Although Asia's debt and currency crisis began a little more than a year ago, the Asian economic recession has really just begun. First quarter GDP figures show contractions of -5.3% in Japan, -3.8% in Korea, -2.0% in Hong Kong, -2.0% in Malaysia and -8.6% in Indonesia.

Japan continues to be a key element in the Asian malaise, and the introduction of the new prime minister is not going to change things much in the short run. Consequently, the Japanese economy will continue to suffer and the yen will stay weak.

This exacerbates the worry over the Chinese renminbi. A devaluation would have a wrenching effect on the already bad levels of sentiment and send the Asian markets and currencies down further. The global economy would feel this as a further deflationary ripple, maybe even a tidal wave. The risks of investing in Asia remain high and underweighting is warranted. However, the Asian debacle has created a classic economists dilemma of good news on the one hand, but bad news on the other for the US stock market. The good news: deflationary pressures are keeping inflation in check. This in spite of unemployment standing at its lowest level in three decades and a buoyant domestic economy. As a consequence, the US Federal Reserve Board has put interest rates on hold allowing valuation levels to remain at the high end of their historical ranges.

The bad news is a sharp downturn in US exports, a growing trade deficit and a manufacturing sector that is slowing significantly. Combined with weakening pricing power, we arrive at a downturn in US corporate profits. While a downturn is already in evidence, it has not yet led to a sentiment change. Altogether these conditions leave us neutral, though mildly optimistic on US stocks and bonds.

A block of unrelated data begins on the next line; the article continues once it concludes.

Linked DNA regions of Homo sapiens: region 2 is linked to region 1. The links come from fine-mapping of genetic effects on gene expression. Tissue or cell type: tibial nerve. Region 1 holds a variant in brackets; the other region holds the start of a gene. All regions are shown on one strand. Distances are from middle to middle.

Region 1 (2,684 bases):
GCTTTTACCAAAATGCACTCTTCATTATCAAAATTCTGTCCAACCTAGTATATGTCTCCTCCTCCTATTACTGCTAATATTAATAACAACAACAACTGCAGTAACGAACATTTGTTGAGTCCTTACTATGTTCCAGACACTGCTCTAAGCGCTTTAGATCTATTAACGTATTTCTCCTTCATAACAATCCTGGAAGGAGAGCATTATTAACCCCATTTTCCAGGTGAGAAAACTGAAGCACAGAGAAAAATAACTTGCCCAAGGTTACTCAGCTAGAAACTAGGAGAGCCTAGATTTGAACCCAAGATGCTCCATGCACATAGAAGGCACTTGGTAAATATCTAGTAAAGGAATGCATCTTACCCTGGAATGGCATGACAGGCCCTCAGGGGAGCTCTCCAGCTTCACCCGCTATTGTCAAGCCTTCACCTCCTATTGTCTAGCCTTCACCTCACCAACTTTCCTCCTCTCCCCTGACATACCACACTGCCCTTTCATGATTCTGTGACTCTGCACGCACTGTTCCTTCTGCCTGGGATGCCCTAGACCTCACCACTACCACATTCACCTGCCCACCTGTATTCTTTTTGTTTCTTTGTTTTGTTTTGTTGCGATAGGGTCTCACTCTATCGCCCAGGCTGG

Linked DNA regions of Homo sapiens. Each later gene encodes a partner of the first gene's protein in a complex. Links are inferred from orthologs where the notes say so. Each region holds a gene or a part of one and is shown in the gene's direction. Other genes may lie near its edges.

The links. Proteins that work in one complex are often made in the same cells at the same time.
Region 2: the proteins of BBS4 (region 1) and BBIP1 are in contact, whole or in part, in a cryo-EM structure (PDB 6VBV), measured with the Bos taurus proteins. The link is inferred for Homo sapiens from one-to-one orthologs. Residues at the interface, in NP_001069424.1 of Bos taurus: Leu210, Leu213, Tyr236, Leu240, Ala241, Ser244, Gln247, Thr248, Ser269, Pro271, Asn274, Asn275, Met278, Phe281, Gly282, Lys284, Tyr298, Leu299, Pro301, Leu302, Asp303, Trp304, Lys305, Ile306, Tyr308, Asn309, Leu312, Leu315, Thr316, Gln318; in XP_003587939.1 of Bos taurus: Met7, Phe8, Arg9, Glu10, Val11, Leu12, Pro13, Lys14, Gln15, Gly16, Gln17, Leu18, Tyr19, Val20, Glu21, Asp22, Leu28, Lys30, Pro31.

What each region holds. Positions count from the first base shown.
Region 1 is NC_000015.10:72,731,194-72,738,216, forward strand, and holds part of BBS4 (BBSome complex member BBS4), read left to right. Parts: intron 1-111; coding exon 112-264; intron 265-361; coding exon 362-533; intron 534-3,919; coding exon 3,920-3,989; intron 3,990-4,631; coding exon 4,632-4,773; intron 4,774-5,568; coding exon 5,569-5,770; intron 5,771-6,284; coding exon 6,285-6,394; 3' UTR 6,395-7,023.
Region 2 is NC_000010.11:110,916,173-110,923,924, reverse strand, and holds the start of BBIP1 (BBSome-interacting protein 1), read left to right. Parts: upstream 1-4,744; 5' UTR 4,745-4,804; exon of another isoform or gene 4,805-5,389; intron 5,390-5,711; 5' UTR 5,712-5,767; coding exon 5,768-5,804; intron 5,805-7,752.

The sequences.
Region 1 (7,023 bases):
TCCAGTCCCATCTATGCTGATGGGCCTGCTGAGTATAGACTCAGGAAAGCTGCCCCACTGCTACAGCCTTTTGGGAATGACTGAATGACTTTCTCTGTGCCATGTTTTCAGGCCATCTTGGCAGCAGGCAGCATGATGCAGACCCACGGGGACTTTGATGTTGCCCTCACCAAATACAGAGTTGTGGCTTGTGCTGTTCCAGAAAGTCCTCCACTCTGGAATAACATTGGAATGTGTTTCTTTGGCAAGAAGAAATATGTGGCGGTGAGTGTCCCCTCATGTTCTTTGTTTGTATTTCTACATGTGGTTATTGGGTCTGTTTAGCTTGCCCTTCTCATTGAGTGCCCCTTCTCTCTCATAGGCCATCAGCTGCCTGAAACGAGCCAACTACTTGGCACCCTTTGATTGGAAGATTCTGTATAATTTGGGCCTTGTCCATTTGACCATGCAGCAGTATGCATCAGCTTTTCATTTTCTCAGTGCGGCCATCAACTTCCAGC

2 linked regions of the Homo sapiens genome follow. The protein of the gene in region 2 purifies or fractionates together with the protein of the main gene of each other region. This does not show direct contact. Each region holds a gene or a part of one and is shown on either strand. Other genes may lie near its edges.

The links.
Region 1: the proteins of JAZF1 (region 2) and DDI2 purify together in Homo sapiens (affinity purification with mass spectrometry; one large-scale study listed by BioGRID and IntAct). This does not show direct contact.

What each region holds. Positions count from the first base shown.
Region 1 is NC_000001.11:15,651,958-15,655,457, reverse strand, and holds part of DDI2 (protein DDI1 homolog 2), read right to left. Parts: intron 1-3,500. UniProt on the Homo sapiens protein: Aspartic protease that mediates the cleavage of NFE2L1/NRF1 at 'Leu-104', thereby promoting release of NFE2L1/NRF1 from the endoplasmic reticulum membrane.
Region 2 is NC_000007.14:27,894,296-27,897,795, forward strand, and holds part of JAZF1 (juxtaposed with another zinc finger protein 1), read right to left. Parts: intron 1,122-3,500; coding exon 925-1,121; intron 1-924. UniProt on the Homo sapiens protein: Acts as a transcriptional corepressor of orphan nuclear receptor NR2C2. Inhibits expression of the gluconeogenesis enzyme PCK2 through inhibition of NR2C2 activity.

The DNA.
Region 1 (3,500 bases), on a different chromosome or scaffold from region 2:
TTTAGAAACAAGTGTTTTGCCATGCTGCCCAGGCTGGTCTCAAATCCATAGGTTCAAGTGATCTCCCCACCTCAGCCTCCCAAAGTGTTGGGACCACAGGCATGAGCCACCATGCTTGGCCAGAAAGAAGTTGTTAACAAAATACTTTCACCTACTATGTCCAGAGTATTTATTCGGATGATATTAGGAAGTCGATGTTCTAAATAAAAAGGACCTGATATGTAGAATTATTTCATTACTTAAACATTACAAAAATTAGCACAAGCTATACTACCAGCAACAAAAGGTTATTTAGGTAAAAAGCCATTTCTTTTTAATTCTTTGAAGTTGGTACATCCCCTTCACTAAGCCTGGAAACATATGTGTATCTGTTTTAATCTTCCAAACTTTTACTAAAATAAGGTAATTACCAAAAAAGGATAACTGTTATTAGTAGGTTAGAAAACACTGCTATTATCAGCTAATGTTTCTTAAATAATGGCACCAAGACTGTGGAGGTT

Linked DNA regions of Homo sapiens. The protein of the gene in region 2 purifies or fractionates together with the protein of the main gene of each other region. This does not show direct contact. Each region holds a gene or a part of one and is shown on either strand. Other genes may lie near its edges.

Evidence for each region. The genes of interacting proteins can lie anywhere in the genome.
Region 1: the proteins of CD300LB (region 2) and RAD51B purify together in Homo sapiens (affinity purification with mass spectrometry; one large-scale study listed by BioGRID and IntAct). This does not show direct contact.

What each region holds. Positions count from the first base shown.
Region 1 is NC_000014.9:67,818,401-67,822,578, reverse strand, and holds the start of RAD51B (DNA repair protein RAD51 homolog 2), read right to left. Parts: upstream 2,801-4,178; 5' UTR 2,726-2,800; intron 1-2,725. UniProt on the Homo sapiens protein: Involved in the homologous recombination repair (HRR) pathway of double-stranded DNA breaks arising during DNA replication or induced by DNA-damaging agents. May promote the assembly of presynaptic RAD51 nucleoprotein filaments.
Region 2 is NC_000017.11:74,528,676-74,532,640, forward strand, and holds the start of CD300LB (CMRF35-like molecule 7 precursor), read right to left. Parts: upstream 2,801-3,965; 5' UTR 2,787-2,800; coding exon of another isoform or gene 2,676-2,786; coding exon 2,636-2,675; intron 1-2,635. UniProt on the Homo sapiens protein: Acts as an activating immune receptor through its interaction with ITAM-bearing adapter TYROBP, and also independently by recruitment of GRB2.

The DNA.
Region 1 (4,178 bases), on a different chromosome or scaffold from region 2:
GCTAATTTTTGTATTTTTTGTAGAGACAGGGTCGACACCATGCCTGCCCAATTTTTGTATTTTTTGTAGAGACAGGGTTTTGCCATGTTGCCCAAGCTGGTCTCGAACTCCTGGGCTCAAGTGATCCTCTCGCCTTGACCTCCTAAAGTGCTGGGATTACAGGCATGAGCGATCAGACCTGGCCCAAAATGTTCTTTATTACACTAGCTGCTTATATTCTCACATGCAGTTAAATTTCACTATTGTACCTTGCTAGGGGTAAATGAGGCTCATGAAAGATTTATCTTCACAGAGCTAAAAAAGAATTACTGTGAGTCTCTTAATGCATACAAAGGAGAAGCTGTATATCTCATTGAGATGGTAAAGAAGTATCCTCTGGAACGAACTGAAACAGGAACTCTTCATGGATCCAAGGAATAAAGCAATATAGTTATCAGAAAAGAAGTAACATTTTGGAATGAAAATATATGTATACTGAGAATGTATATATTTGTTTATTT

European stock markets are undergoing a similar, but more muted reaction to the Asian crisis. It is muted by circumstances that are unique to the European context. European companies are in the early stages of managing themselves to create shareholder value. Unlike the US, there is plenty of room for expansion in profit margins and increasing returns to equity capital. Furthermore, the demographics and low interest rates are creating a culture of equity investors in Europe. As a result, we find European equities attractive. We don't think that interest rates have much further to decline from here so we are neutral on European fixed interest.

As the recent successful privatisation of Telebras suggests, Latin America deserves attention. Valuations look compelling and the economies are as healthy as they have been in a long time. We especially like Brazil and Mexico; global investors should make room in their portfolios for selected issues from these markets.

Edward D Baker is with Alliance Capital in New York